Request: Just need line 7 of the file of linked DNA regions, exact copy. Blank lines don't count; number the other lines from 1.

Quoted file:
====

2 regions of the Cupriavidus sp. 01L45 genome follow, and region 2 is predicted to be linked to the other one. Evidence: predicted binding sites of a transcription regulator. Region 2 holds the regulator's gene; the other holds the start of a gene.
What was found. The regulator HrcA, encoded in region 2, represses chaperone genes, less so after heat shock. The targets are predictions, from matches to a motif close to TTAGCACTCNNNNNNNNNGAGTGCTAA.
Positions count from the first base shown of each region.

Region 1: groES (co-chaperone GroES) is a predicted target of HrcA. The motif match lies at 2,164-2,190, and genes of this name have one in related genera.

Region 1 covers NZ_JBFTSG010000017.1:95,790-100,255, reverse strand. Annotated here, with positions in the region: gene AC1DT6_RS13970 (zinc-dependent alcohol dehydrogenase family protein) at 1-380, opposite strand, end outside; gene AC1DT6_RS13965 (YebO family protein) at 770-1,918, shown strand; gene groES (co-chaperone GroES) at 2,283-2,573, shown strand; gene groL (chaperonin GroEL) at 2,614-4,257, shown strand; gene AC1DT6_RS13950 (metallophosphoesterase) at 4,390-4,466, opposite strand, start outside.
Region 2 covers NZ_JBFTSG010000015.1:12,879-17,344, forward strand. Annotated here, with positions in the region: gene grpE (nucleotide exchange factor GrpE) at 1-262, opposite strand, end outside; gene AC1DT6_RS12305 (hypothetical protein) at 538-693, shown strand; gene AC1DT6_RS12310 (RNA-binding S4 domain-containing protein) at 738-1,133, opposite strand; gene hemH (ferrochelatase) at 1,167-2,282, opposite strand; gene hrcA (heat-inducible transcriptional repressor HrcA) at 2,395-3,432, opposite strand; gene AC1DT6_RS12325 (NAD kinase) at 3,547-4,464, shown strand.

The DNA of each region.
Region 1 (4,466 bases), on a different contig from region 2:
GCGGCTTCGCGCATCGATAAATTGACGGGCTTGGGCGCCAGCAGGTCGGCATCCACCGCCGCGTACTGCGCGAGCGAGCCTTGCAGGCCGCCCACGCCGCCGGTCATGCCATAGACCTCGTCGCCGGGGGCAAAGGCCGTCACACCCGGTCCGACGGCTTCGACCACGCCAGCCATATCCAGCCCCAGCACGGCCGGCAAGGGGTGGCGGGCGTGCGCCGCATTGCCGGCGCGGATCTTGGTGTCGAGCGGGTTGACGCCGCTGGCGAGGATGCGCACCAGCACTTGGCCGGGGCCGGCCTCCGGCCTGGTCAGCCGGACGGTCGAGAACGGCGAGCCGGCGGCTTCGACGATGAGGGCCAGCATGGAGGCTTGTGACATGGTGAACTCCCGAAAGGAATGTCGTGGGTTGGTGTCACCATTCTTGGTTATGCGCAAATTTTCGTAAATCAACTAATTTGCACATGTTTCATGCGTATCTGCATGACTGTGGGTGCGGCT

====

The DNA of each region.